Ramesses II "Passport": This image was digitally created for representative purposes
An image that appears to show an Egyptian passport for the mummy of the ancient pharaoh Ramesses II had been shared tens of thousands of times in multiple Facebook and Twitter posts alongside a claim the passport was issued so the mummy could be transported to France for preservation treatment in 1979. The claim is false; the image was digitally created for representative purposes and published on an archaeology blog.
The photo was published here on a Facebook page with more than 215,000 followers on September 10, 2020. It has been shared more than 20,000 times.
Screenshot, taken on October 17, 2020, of the misleading post.
The caption reads: "In 1974 Pharaoh's mummy, Ramesses II, was sent on a flight to Paris for preservation and maintenance work. But since French law required every person, living or dead, fly with a valid passport, the Egyptian government was forced to issue a passport to Pharaoh, 3,000 years after his death."
Ramesses II was the third pharaoh of the 19th Dynasty of Egypt who ruled the ancient kingdom for much of the 13th century BCE.
The claim is, however, false.
Close examination of the image found text under the barcode that reads: "HERITAGEDAILY.COM".
Screenshot of the image in the misleading post with the credential circled in red by AFP.
A keyword search on Google found the same image published here on Heritage Daily, a blog that focuses on archaeology, anthropology, palaeoanthropology and palaeontology, on March 25, 2020. The article is titled: "The passport of Ramesses II".
A screenshot, taken on October 16, 2020, of the blog photo.
The photo's caption reads: "Image Credit – HeritageDaily – An artist's creation of the passport – Image is for representative purposes – The actual passport is not publicly available."
Below is a screenshot comparison of the misleading post (L) and the photo published on Heritage Daily (R):
A screenshot comparison of the misleading post and blog photo.
The blog owner, Marcus Milligan, told AFP on October 12, 2020 that he made the illustration in 2018 and published it again in 2020 due to data loss.
The mummy was transferred to Paris for a treatment of a mysterious disease linked to a fungus infection. Upon its arrival, the Garde Republicaine, France's equivalent of a Marine honor guard, presented a military honour to the former King, according to The New York Times report.
Valéry Giscard d'Estaing, the president of the French Republic between 1974 and 1981, explained that he convinced the then-Egyptian leader Anwar al-Sadat for the transfer of the mummy by promising him that the late Pharaoh would be treated "like a sovereign", as documented in Ramses II: The Great Journey, a documentary published in 2011.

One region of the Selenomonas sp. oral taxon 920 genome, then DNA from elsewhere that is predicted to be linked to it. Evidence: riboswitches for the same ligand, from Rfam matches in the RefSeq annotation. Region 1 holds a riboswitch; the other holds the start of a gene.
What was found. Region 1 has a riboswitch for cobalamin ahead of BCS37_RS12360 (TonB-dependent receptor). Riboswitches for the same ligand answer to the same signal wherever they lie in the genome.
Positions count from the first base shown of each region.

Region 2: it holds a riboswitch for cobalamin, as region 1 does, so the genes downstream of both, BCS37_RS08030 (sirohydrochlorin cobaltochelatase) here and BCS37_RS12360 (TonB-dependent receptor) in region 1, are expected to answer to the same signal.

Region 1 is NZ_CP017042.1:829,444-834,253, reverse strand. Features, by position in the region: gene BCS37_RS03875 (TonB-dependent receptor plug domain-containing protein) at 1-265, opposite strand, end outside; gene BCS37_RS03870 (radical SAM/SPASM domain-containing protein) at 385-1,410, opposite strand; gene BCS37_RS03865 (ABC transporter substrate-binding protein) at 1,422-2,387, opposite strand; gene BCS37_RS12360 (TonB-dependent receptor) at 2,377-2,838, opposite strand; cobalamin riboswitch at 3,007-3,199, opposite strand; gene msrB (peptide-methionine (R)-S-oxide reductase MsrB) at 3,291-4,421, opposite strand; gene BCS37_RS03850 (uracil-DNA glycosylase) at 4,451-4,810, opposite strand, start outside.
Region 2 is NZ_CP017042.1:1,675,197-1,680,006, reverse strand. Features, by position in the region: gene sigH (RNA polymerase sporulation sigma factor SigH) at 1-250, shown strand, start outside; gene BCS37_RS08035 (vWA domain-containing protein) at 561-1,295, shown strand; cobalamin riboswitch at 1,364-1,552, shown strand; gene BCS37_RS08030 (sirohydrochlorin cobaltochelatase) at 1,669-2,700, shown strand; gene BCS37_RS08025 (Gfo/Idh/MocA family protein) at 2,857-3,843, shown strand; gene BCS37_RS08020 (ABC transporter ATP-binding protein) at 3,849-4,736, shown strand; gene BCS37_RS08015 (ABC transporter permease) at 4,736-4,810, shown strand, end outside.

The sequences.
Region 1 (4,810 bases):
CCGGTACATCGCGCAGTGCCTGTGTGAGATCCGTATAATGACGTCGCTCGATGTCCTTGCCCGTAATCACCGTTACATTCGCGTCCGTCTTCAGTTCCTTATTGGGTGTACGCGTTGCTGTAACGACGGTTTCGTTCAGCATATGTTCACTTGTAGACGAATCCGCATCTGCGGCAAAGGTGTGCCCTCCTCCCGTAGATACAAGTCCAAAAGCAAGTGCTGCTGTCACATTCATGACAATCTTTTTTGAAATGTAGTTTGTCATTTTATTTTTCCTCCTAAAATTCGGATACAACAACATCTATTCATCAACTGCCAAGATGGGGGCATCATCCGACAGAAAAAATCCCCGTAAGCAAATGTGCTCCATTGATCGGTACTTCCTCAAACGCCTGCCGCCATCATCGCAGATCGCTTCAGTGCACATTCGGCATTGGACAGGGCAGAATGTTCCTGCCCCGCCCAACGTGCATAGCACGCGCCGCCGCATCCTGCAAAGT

Neither the articles from the Antenne Newspaper and the New York Times, nor the documentary report on any passport being issued for the mummy of Ramesses II.
Élisabeth David, the documentary studies officer in the Department of Egyptian Antiquities in the Louvre Museum, told AFP on October 12, 2020 that the claim about the existence of a passport had no basis.
She explained that the confusion might be due to a report published by the National Museum of Natural History in 1985, in which the archaeologist Christiane Desroches-Noblecourt pointed out it is required to obtain a "passport" in order to bring the mummy of Ramesses II out of Egypt.
"Of course the French government does not ask a deceased king to present a passport, this term [instead] suggests the extreme complexity of the organisation", she told AFP.
A screenshot of the 1985 National Museum of Natural History report with the word "passport" circled by AFP in red
Mathieu Touzeil-Divina, a professor of public law at France's Toulouse 1 University Capitole also told AFP on October 13: "There is no compulsory passport in French law for non-living human persons."
"In case of transfers, mummies are considered under classical property law. The term 'passport' is therefore false, but it is true that some antiques require authorisation to be transferred out of the country", he explained.
Mummies are classified as "objects" by the European Court of Justice, according to this judgment dated October 10, 1985.
"Before the 2000s, mummies were generally considered to be objects, although there is no specific legislation on the subject," said Laure Cadot, preventive conservation specialist and author, during an interview with AFP on October 13, 2020.
-- Sent from my Linux system.